As I sometimes use Perl, I decided
to read something about it. And Higher-Order Perl by Mark Jason Dominus
was looking interesting. The book is really nice, it shows
that Perl can be kind of a functional programming language and that
it’s possible to implement almost every feature from other languages in Perl.
Also, after reading the book, I think there’s copious amount
of ways to shot yourself in the leg in Perl.
The problems in the book are interesting and a bit challenging, so I think
it can be worth reading even for people who don’t work with Perl.
About a year ago I made soundlights with Raspberry Pi.
But RPI is a bit of an overkill for this simple task and it’s quite big,
doesn’t have WiFi out of the box and practically can’t be used without a power adapter.
So I decided to port soundlights to ESP8266. The main idea was to reuse as
much as possible from the previous implementation, so the parts with patched
audio visualizer and colors generation are the same. In a few words,
I’ve patched cava to print numbers
instead of showing pretty bars in a terminal. And I’ve generated colors
with a code found on Quora.
And in current implementation I decided to make it very simple to use,
the only requirement is to have a machine with cava and ESP8266
on the same WiFi network. So I chose UDP broadcasting as a way to
send data to ESP8266. And because there’s just 60 LEDs and color of
a LED is three values from 0 to 255, colors for all strip is just
180 bytes. So it fits in one UDP packet.
A few years ago I was using Light Table, the
integration with Clojure REPL was so nice. But the other parts of
the editor and other languages support weren’t that good. And at the
moment the editor looks almost dead.
After that, for Clojure, I switched to Cursive,
and I still use it. It has a nice feature – send to REPL, which
allows users to execute selected code in REPL. But it’s Clojure/ClojureScript
only and requires some hassle to configure.
Nowadays for some stuff, I use Visual Studio Code.
It doesn’t have a nice integration with REPL, but it has integrated terminal.
So I thought, wouldn’t it be nice to just open any REPL in a terminal and
somehow send selected code to the REPL. Without any configuration,
even with REPL on a remote server.
So I wrote a little extension – SendToREPL.
In action with Python REPL:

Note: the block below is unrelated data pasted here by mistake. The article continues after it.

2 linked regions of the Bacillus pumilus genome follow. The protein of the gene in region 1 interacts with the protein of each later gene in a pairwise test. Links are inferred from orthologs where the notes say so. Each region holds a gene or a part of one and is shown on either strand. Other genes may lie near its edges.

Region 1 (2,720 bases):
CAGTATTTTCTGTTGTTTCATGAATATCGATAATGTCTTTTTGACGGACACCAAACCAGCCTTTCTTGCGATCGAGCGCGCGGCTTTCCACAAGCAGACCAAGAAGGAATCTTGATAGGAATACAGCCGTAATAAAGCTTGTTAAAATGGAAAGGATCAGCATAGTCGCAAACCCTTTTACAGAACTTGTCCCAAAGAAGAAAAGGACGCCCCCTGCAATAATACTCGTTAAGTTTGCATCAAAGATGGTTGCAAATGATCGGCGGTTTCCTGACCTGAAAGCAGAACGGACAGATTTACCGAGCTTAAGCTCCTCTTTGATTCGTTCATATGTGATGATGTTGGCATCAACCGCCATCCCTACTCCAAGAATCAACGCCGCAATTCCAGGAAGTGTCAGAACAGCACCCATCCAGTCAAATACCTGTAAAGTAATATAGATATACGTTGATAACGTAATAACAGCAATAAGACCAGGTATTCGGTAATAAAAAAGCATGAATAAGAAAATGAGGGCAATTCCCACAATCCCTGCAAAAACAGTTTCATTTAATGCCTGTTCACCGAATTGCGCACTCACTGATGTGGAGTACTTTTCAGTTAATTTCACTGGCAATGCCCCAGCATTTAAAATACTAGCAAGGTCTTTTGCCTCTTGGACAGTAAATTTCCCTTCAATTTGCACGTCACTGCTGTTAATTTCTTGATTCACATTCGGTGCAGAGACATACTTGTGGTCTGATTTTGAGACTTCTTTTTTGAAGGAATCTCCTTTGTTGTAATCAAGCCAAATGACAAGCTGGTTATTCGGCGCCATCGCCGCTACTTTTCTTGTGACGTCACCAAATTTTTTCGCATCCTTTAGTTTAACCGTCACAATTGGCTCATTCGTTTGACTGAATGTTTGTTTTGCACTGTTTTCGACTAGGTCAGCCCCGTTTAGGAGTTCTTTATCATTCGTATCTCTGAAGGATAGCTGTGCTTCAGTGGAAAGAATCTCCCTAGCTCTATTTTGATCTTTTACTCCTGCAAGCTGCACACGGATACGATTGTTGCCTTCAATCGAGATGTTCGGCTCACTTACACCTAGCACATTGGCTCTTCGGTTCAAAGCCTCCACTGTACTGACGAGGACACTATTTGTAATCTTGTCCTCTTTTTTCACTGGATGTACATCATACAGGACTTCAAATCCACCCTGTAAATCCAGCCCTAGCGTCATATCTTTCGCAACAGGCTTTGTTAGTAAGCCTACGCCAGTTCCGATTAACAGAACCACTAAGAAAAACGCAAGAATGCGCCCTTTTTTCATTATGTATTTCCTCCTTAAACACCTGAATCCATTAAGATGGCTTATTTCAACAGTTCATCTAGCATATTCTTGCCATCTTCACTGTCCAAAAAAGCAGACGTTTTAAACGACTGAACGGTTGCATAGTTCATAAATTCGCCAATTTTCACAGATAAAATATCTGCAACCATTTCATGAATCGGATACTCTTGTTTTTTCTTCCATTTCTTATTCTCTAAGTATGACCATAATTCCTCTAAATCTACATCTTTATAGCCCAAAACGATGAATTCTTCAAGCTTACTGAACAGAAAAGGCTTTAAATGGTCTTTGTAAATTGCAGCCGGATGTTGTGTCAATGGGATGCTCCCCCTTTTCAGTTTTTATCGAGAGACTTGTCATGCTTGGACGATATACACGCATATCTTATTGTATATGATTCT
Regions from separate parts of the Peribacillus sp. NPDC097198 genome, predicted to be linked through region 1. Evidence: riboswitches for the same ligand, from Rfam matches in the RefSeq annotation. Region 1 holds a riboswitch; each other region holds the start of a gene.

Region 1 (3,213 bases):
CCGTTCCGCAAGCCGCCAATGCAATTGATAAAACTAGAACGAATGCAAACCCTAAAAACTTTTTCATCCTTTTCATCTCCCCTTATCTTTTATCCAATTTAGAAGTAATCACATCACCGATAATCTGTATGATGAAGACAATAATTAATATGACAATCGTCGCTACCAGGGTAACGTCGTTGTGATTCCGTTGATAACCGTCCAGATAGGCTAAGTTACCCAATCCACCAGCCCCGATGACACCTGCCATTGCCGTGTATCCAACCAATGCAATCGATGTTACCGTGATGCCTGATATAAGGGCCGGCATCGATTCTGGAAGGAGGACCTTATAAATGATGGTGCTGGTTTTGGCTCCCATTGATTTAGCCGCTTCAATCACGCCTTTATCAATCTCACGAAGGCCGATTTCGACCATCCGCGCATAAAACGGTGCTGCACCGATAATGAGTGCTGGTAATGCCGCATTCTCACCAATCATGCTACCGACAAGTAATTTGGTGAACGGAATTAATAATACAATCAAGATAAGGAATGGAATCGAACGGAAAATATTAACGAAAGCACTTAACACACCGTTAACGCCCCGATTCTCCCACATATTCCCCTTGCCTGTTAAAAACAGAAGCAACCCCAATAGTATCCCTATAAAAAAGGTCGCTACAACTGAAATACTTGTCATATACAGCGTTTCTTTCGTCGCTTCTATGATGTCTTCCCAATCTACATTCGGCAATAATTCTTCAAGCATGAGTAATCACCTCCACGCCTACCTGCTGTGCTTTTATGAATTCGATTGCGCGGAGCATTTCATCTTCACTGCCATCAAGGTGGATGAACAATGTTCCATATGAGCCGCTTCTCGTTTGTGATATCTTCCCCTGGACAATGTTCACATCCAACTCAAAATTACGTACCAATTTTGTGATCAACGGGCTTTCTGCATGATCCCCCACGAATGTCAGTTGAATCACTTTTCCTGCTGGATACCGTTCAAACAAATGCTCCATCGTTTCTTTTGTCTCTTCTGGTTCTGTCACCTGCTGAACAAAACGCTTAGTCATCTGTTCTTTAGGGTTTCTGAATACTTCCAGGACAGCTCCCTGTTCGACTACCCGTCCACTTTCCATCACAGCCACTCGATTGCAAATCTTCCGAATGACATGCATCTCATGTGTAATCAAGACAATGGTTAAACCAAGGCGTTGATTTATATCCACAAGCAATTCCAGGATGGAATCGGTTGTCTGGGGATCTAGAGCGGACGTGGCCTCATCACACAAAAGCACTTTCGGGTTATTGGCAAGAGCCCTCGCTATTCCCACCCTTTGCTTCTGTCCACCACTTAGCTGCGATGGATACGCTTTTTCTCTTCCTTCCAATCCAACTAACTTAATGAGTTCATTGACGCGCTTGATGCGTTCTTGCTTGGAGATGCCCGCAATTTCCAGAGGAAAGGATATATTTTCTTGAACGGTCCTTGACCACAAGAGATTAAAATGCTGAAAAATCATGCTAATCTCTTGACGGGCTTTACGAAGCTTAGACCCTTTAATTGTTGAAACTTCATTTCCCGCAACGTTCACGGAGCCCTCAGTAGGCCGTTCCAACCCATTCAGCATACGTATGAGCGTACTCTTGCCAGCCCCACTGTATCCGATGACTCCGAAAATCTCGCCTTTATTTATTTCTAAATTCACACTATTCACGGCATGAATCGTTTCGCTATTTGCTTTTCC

How does it work? Let’s look at the initial version of the extension:
It just creates a terminal when extension loaded and registers extension.sendToREPL
command. When the command is triggered (by Ctrl+’/Cmd+’ hotkey or from Quick Open)
it gets selected code and sends it to the terminal.
The current version is a bit more advanced, it sends the line with cursor if
nothing selected and squash code in one line for some languages e.g. Perl.
Recently I wanted to read something
about refactoring and about working with not so good code, so I
decided to read Working Effectively with Legacy Code by Michael Feathers.
And it seems to be a good book, it contains a lot of recipes and
techniques for making the code more testable, for removing dependencies
and for making the code better generally.
Although the book is a bit too OOPish and a bit old, I think it’s
So I thought that it will be nice to distinguish different ssh
hosts by color. I found on
how to generate color from a string and wrote a python script that
extracts host from command line arguments and prints fancy sequences:
Recently I decided to
read something more about Kubernetes and found
The Kubernetes Book by Nigel Poulton.
And I’ve made a wrong choice because it’s an introductory book explaining
basic concepts with very simple examples.
I don’t know, maybe it’s a good book to start working with Kubernetes.
Recently I wanted to read
something about graph databases and in the Humble Book Bundle,
I found Graph Databases by Jim Webber, Ian Robinson and Emil Eifrem.
The book is mostly focused on neo4j but has a bit of information about
other databases. It has examples of graph data models and real world use
cases, also the book contains an information about theoretical parts
and neo4j internals. And there’s a lot about Cypher language.
Although in some chapters the book can be described by anything’s a graph if
you’re brave enough.
A lot of people (at least me) tweet airports codes like PRG ✈ AMS
before flights. So I thought it will be interesting to draw a
directed graph of flights and airports. Where airports are nodes
and flights are edges.
Then I tried to receive all my tweets with that marker but stuck with a huge problem,
twitter REST API doesn’t work with emojis in a search query. So I decided to
receive a whole timeline and filter it manually. So only the last
3200 tweets will be parsed.
Working with twitter API is very easy with tweepy:
Apart from using Cloud SQL,
I haven’t touched MySQL for a while, so I decided to freshen up things and read
High Performance MySQL by Baron Schwartz, Peter Zaitsev, and Vadim Tkachenko.
The book feels solid, it explains how MySQL works (and worked before) inside,
what problems storage engines/parser/optimizer/etc have and how to leverage them.
It’s kind of nice that a big part of the book is about MySQL scaling. And it’s
also good that the book has a lot of information about troubleshooting, debugging,
profiling and some MySQL related tools.
Although the book is probably a bit outdated, it covers MySQL versions up to 5.5, but
nowadays the latest version is 5.7.